My work at Kota Kita focused on the Women on Wheels pilot project in the city of Solo. The goal of the project is to promote bicycling for women and girls in developing countries to increase their mobility and access to economic opportunity.  One thing that made my internship so unique was that I was able to witness as Kota Kita went into the community to gather input.  With this information, we were able to draw our conclusions and plan actions to improve the lives of the residents of the city.  The process behind both collecting responses and analyzing the feedback was an opportunity to use many of the skills I had acquired during my first year of graduate school and develop new techniques that I will be able to use later in many academic and career settings.

Working on the Women on Wheels project was an invaluable experience that allowed me to pursue a number of my academic interests in one internship. The majority of my work was on developing a methodology that could be used by any city interesting in looking at the current conditions for gender and transportation.  For this, I was able to combine my undergraduate work in gender studies with my current graduate studies in transportation planning, something I did not anticipate doing before this summer.  In the Indonesian context, a foreign perspective helped me to develop both topics further and frame them in a way that I may not have without the international exposure.  All together, I was able to use my past experience with the lessons learned in Indonesia to create a part of the project of which I was proud.

In addition to my internship work, life in Indonesia was filled with unique cultural experiences, beautiful sights, and new friendships. For my first experience in Asia, I was able to adapt to certain aspects faster than others.  I was able to spend time traveling around Indonesia and taking in the diverse cultural traditions and numerous volcanos.  I was fortunate to be able to work within a very supportive office culture with generous coworkers who were always willing to show you around.  I will miss my time on the other side of the world but am looking forward to how I will be able to use my experience in the upcoming year.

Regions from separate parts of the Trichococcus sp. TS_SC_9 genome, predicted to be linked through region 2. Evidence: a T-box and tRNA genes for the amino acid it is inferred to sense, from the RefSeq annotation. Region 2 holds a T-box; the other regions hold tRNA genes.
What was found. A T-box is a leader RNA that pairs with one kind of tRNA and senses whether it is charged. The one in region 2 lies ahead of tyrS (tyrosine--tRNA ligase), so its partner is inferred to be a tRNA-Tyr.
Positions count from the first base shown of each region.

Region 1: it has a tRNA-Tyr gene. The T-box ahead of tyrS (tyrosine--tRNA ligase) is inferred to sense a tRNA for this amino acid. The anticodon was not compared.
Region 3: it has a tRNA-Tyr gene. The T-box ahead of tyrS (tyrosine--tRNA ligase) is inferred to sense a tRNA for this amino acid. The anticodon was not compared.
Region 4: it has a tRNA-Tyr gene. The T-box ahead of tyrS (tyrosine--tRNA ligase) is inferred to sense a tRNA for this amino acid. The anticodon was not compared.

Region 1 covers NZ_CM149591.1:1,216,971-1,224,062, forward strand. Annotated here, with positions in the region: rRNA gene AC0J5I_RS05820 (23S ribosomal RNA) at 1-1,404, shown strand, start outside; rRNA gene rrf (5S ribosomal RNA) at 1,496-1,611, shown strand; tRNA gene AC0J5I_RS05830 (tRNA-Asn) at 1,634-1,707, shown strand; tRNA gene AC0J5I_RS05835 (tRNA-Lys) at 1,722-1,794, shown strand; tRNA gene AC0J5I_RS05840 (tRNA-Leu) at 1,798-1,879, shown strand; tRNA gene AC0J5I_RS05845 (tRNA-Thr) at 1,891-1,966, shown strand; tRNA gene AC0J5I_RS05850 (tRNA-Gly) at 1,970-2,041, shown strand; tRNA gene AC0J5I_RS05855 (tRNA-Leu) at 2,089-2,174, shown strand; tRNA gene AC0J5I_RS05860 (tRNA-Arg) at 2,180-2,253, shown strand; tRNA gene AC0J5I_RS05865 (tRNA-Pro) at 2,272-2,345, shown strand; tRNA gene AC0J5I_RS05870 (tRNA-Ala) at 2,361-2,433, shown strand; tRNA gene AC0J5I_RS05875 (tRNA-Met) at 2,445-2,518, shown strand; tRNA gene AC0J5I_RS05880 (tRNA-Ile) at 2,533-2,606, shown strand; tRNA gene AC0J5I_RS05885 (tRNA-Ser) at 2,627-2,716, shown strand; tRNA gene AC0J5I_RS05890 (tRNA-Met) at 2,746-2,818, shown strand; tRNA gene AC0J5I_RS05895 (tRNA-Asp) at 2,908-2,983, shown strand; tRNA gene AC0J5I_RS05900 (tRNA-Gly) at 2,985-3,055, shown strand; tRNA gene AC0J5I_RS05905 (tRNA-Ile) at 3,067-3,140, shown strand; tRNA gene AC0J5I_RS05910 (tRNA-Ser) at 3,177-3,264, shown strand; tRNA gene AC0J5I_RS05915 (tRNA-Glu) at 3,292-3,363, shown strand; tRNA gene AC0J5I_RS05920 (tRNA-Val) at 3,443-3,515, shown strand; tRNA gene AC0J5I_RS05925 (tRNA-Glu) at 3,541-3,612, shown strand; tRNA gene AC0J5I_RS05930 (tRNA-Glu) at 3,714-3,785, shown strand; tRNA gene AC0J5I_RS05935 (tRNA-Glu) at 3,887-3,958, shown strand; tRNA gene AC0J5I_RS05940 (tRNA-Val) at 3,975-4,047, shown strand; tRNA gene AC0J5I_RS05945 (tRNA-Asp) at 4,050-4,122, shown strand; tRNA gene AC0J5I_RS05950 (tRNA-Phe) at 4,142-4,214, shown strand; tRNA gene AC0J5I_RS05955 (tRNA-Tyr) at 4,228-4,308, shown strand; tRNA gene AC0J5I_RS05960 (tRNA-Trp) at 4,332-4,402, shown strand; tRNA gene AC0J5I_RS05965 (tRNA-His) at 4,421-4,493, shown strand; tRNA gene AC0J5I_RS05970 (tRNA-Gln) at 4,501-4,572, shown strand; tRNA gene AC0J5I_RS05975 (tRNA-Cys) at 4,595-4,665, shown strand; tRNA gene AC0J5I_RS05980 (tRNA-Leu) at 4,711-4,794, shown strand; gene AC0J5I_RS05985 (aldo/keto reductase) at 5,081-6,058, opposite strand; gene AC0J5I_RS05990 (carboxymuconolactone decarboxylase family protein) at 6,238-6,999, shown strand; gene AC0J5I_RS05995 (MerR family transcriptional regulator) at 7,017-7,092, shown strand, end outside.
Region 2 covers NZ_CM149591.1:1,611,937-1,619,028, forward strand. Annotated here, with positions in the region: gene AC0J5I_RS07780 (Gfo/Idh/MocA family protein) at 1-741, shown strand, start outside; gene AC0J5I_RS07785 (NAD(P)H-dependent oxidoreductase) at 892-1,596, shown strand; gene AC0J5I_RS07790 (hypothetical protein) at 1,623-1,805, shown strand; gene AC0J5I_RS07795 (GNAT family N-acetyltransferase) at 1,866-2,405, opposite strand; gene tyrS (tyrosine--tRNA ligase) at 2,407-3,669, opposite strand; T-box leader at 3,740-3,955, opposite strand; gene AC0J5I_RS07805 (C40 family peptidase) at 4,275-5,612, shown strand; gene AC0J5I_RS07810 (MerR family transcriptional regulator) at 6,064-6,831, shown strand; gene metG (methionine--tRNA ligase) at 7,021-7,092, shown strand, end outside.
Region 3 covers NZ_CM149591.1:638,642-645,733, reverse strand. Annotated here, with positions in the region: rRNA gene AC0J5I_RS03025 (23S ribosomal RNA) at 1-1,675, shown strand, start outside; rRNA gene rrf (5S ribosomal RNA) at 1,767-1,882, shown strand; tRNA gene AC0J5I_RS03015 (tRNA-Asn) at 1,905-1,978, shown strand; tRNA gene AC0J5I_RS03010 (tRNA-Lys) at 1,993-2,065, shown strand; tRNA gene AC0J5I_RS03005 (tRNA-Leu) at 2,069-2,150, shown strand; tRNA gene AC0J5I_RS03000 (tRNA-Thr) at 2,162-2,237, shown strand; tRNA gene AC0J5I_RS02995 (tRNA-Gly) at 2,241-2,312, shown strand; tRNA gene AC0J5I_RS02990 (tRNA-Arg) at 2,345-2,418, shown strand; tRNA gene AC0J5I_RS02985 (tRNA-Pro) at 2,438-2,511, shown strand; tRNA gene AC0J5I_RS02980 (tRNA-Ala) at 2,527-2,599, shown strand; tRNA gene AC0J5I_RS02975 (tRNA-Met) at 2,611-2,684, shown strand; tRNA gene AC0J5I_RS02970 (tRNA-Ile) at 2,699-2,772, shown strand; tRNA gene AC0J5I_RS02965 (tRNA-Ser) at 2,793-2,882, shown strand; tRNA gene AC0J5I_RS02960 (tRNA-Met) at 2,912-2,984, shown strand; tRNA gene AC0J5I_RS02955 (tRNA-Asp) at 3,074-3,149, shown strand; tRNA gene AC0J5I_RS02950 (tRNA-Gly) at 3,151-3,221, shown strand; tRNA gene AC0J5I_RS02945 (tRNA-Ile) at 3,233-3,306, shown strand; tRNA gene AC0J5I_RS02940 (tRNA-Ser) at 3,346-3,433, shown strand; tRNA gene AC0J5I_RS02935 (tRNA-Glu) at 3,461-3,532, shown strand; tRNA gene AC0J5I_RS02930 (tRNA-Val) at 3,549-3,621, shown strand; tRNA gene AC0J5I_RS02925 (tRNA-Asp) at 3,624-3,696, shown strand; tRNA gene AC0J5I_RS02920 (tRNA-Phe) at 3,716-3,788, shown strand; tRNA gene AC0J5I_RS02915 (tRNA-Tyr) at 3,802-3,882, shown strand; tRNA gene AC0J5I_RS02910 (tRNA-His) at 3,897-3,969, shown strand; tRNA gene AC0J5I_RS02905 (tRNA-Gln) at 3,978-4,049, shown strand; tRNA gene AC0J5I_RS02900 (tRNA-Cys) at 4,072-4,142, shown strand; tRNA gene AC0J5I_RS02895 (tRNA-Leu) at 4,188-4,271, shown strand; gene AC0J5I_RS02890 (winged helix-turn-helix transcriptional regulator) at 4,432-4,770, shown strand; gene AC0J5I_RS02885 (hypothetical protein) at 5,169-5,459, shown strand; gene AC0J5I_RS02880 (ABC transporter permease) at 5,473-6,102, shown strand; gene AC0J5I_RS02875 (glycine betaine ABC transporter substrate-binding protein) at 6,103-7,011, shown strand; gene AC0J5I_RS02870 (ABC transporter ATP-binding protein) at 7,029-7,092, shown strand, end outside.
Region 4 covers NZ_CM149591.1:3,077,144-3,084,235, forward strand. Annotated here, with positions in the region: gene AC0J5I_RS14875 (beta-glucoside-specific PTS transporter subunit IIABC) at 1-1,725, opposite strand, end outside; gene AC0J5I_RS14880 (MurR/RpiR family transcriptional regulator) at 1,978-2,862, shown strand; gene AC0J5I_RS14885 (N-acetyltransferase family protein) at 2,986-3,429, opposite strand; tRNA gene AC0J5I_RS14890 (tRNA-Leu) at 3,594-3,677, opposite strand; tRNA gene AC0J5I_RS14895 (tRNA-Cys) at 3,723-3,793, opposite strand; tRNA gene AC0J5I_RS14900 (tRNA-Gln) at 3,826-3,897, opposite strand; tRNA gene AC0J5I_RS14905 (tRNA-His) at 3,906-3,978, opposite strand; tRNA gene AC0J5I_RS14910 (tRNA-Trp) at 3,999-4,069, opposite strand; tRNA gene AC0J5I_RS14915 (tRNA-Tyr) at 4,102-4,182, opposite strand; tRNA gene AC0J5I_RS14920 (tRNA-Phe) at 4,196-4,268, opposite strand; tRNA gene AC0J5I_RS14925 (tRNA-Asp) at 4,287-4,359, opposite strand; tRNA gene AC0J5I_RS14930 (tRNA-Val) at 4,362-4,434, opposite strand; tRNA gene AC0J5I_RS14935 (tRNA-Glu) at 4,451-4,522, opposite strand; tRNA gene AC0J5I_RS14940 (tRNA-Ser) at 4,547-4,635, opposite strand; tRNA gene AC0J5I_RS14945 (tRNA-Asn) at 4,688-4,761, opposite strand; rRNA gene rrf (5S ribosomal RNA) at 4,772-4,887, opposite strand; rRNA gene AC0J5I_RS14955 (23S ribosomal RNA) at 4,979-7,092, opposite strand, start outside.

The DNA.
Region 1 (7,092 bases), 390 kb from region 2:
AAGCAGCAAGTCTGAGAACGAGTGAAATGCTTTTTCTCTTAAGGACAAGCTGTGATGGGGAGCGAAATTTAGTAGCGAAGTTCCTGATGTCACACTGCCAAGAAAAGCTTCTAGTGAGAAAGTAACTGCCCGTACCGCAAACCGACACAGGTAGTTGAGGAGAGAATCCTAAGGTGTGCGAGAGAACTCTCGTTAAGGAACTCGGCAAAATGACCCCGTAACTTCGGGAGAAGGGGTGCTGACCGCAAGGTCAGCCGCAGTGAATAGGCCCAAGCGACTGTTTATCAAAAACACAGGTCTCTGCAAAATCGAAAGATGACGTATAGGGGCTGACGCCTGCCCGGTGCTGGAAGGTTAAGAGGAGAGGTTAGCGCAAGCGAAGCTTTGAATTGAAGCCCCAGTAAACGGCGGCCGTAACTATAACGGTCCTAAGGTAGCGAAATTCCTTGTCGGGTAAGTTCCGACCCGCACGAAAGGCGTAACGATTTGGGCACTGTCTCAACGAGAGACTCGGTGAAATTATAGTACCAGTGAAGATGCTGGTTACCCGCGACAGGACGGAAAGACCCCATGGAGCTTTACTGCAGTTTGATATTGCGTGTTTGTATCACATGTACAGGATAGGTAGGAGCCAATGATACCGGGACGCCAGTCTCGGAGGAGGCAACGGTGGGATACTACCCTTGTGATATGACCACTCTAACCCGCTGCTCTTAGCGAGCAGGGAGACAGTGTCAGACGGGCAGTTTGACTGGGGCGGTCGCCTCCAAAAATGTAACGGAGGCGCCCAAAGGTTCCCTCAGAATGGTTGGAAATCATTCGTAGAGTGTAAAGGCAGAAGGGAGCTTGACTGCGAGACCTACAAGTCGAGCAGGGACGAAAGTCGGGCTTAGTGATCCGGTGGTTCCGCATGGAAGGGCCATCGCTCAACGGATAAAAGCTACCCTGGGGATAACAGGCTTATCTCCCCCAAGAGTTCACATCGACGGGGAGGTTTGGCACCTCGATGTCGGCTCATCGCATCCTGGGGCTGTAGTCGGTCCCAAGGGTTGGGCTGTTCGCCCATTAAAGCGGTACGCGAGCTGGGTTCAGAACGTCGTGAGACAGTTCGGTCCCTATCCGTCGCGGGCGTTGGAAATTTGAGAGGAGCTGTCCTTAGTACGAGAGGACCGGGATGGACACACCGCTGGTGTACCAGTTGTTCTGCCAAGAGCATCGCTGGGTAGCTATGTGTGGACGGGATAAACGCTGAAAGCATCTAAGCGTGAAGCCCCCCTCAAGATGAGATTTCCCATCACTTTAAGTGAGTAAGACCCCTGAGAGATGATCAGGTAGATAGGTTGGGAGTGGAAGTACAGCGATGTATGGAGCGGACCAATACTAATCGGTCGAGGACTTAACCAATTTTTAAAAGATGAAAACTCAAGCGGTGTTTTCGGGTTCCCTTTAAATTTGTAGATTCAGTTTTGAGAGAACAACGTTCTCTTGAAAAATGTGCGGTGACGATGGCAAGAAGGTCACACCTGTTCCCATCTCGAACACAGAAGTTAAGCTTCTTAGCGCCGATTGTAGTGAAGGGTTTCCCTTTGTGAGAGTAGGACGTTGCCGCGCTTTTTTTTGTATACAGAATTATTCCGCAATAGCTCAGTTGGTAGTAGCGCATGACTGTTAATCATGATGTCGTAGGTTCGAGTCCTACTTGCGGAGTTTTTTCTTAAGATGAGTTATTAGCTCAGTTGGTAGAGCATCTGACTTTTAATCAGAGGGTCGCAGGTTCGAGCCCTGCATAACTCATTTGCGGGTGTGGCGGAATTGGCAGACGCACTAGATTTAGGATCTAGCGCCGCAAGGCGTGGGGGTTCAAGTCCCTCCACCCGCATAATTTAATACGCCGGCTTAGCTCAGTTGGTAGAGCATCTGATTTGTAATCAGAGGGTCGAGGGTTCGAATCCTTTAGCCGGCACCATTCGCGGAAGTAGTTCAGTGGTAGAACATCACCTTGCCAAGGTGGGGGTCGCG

Are You Career Competent?

Dr. Joseph Barber, Associate Director

You may not have been asked this specific question in a job interview. But fundamentally all interview questions are trying to help the interviewer to define your career competence. The National Association of Colleges and Employers (NACE) has recently highlighted the idea of career competencies and career readiness in a push to help colleges and universities work with their students in ways that encourage a successful transition from the academic environment to the workplace. That includes the process of moving from being a graduate student or postdoc to a being faculty member within academe, as well as entering into career fields in business, non-profits, government, and beyond.